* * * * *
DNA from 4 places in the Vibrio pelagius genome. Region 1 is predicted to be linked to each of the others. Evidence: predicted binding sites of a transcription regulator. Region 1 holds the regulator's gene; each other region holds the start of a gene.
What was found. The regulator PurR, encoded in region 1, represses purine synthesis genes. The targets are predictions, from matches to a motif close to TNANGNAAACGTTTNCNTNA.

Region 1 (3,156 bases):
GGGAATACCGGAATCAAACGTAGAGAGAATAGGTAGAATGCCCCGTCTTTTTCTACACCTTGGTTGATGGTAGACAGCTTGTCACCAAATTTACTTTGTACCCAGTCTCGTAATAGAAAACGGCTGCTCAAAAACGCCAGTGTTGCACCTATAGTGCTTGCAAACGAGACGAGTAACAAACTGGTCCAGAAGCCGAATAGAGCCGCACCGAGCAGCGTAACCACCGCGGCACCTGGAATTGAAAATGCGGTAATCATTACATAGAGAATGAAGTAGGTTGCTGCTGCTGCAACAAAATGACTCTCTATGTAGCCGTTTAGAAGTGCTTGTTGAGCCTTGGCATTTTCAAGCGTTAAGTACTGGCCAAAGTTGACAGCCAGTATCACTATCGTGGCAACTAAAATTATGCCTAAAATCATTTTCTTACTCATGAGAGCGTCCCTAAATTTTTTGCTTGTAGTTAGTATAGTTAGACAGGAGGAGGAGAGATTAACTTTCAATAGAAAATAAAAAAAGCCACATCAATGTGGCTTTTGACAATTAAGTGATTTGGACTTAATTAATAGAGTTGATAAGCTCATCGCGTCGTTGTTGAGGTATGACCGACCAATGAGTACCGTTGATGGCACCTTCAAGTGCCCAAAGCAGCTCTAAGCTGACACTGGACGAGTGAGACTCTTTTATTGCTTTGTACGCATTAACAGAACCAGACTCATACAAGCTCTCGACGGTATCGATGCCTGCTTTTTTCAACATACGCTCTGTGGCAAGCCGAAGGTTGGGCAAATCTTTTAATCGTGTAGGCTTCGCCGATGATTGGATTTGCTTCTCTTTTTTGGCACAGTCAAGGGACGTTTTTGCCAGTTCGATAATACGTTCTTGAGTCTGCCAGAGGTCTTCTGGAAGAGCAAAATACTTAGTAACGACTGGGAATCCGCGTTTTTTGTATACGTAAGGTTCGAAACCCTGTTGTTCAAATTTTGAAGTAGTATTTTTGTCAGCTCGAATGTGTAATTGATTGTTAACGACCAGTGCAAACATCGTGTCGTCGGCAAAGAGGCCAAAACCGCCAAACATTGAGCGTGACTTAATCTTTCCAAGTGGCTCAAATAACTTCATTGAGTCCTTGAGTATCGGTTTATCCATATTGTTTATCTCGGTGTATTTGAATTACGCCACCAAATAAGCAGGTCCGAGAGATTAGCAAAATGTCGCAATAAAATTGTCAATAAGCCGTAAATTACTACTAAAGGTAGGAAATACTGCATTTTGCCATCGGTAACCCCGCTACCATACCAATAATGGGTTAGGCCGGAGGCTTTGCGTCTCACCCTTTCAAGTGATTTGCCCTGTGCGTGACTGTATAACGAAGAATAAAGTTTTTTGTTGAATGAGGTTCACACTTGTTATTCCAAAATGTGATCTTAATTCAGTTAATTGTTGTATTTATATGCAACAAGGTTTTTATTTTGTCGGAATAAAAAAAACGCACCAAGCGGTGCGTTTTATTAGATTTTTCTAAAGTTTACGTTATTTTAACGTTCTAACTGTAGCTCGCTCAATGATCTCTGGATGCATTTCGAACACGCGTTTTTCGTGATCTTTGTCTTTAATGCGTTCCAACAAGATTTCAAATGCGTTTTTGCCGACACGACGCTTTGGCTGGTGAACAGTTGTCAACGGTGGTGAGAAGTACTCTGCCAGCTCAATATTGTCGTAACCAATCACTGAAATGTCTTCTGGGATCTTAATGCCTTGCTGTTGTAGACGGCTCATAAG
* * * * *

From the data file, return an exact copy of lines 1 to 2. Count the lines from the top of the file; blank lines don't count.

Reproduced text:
DNA from 4 places in the Vibrio pelagius genome. Region 1 is predicted to be linked to each of the others. Evidence: predicted binding sites of a transcription regulator. Region 1 holds the regulator's gene; each other region holds the start of a gene.
What was found. The regulator PurR, encoded in region 1, represses purine synthesis genes. The targets are predictions, from matches to a motif close to TNANGNAAACGTTTNCNTNA.